Care Managers Book Club: The Housemates
In this month’s Care Managers Book Club, Care Managers Show content manager Sophie Davies is challenged to change the way she thinks about dementia care by Teun Toebes’ The Housemates.
Dementia is on the rise worldwide, with the number of cases projected to exceed 150 million by 2050. With this in mind, do we need to re-evaluate the way we currently care for people who are living with dementia?
At the age of 21, Teun Toebes, a nursing student from The Netherlands with a keen interest in dementia, made the bold decision to move into a care home and live with the residents as his ‘housemates’. He documented this experience in The Housemates, which became a number 1 bestseller in his home country and sparked national debate around dementia care.
From the outset of the book, Teun makes it clear that his intention is not to attack care providers or care workers themselves, but to critique the system which has created a barrier between people with dementia and the rest of society. In doing this, he seeks to change the way his readers view and treat people who are living with dementia.
Teun argues that we tend to infantilise people with dementia and talk about them rather than to them about what they want. He asks us to remember that they aren’t children – they’re adults who just get confused sometimes. They’re still able to have adult conversations and are interested in the same things that they always were.
One thing that strikes Teun as he spends time living in the care home is the lack of purpose that residents have. He observes that many of them are simply living from meal to meal until bedtime, with little activity to fill their days. He also comments on how off-putting care homes can look from the outside, separating the residents from society, and how clinical they can feel on the inside due to safety concerns – from bright lights and artificial plants to the lack of freedom that residents have to customise their own rooms.
To liven things up a bit, he starts hosting Friday afternoon drinks in his room. In the summer, he arranges for a caravan to be parked in the home’s courtyard and residents spend their evenings out there, enjoying the nice weather. At one point, he takes a resident on a road trip to visit her son and sees her thrive when she’s spending time away from the home in the outside world.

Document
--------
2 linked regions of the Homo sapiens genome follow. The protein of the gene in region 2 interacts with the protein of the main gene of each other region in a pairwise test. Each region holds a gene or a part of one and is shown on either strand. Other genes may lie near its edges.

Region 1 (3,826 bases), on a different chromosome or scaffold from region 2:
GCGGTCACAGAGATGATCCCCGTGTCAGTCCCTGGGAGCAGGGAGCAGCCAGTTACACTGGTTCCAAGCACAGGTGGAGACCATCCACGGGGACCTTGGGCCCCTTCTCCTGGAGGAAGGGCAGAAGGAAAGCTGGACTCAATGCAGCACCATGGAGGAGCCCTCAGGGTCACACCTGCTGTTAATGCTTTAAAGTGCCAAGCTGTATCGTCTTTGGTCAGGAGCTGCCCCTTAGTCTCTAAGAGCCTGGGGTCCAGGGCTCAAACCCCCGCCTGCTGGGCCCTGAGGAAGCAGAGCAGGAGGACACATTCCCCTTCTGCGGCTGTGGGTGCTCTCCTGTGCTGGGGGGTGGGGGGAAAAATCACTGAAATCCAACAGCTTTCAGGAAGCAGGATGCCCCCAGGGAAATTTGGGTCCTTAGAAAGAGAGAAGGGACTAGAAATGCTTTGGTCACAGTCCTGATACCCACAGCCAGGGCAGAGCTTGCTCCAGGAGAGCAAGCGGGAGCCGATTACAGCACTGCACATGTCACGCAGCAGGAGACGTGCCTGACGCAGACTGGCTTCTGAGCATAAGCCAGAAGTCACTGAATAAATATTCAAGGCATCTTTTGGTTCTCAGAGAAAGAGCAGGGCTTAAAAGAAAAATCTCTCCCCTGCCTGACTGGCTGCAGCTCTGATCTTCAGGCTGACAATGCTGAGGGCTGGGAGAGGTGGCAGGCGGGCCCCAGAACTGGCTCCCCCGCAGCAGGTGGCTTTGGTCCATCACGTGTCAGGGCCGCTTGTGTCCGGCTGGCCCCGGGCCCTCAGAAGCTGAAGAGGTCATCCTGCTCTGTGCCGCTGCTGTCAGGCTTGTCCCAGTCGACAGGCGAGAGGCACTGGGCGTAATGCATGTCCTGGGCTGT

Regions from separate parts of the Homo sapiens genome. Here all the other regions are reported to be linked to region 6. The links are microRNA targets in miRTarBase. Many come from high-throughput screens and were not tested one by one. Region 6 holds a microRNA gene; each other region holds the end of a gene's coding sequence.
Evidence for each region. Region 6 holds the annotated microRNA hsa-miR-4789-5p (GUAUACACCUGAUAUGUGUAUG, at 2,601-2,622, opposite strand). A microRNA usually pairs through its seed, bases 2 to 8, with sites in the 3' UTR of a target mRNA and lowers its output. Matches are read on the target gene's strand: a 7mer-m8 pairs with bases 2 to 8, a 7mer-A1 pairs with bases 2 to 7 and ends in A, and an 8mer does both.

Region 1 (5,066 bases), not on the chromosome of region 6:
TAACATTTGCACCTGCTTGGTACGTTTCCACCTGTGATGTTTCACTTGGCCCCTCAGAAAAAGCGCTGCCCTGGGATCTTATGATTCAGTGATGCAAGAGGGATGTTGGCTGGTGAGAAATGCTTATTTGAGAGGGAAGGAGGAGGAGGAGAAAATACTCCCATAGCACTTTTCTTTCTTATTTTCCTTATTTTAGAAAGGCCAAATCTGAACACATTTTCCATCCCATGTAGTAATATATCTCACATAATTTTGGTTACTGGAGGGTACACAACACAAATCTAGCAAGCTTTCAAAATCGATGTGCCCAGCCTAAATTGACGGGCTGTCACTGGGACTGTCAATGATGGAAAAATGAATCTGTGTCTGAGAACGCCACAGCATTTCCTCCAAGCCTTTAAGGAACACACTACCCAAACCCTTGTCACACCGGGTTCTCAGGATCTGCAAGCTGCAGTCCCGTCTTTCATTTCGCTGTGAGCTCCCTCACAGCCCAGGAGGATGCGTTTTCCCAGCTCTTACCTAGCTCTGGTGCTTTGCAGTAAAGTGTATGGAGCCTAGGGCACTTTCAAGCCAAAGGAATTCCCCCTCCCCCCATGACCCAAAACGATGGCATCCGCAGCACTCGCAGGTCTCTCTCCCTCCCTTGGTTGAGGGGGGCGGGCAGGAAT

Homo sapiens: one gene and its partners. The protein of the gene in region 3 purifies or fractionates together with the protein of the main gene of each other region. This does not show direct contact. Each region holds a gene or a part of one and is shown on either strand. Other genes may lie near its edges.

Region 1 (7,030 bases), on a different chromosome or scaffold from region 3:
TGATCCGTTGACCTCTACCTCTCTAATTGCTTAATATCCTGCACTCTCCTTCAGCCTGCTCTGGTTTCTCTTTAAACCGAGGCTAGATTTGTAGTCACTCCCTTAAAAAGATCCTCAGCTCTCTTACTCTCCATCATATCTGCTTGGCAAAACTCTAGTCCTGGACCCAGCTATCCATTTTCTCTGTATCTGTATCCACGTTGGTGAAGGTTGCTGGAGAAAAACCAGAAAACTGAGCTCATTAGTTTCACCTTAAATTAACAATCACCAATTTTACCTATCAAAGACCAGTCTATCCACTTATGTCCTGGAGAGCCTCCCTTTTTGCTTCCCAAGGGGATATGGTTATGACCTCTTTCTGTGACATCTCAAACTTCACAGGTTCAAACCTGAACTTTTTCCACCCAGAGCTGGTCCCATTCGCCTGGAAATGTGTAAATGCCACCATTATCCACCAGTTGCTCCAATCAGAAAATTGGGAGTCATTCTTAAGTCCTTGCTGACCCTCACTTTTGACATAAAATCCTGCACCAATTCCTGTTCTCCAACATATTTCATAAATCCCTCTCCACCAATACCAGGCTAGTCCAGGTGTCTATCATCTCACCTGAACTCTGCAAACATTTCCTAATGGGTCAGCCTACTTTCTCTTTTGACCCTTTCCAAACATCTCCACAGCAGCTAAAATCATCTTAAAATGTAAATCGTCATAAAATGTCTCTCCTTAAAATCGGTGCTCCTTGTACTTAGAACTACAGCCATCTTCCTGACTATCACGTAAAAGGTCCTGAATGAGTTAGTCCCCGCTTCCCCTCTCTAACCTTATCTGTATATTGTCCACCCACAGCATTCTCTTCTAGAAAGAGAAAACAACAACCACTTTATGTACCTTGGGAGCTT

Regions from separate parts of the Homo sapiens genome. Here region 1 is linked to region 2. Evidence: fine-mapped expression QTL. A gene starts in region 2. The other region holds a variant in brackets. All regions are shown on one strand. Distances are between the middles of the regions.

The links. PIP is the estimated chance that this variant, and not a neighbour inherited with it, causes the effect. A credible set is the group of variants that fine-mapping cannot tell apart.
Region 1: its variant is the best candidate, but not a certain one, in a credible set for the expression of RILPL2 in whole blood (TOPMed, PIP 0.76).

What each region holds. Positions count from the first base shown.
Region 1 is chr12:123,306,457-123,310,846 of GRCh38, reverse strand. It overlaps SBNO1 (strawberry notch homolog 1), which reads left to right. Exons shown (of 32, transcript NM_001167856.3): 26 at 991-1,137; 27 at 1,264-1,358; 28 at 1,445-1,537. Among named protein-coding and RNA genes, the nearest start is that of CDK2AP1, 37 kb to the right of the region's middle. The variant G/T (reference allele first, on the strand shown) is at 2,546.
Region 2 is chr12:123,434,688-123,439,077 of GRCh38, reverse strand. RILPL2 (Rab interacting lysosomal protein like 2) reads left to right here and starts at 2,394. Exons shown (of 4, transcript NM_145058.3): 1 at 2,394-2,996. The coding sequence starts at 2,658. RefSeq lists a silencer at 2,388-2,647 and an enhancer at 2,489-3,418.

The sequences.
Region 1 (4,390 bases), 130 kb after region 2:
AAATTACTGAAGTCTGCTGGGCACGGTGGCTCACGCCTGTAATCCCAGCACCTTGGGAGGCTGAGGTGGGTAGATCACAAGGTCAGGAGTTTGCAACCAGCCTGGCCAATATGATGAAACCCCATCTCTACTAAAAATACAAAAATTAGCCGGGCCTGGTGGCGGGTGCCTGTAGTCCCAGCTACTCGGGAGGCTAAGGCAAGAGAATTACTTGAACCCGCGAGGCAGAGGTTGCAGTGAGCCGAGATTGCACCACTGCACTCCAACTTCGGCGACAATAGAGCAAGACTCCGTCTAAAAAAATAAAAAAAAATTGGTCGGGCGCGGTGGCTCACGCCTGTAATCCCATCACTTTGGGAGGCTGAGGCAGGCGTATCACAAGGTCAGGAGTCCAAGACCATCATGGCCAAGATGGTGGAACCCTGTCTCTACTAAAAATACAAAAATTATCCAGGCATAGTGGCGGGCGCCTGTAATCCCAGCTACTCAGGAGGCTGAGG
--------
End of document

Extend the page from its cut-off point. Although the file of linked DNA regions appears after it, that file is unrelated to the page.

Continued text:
Considering his age, some might accuse Teun of being naïve. However, he recognises that he is in a unique position to organise these sorts of activities as someone who lives in the home without working there. He understands that care workers have busy workloads which often don’t allow time for them to sit down and chat with residents, let alone take them on individual outings.
This is where the wider community must come in, Teun says. He encourages members of the public to help out by volunteering at care homes, spending one-to-one time with residents, and donating items that could form the basis of fun activities.
Teun is undeniably passionate and opinionated about all things related to dementia care. In fact, he opens the book by telling us that people around him often say: “If you’re talking to Teun, it’s bound to be about dementia.” And there are times where the book does begin to feel a little repetitive, making the same points multiple times. However, his enthusiasm is infectious and his message is certainly a powerful one.
The Housemates succeeds in challenging the status quo when it comes to dementia care and ‘how things have always been done.’ It serves as a persuasive call to action for readers to change their way of thinking and positions dementia as something we should all take more of an interest in, because it’s only going to become more prevalent in our futures.
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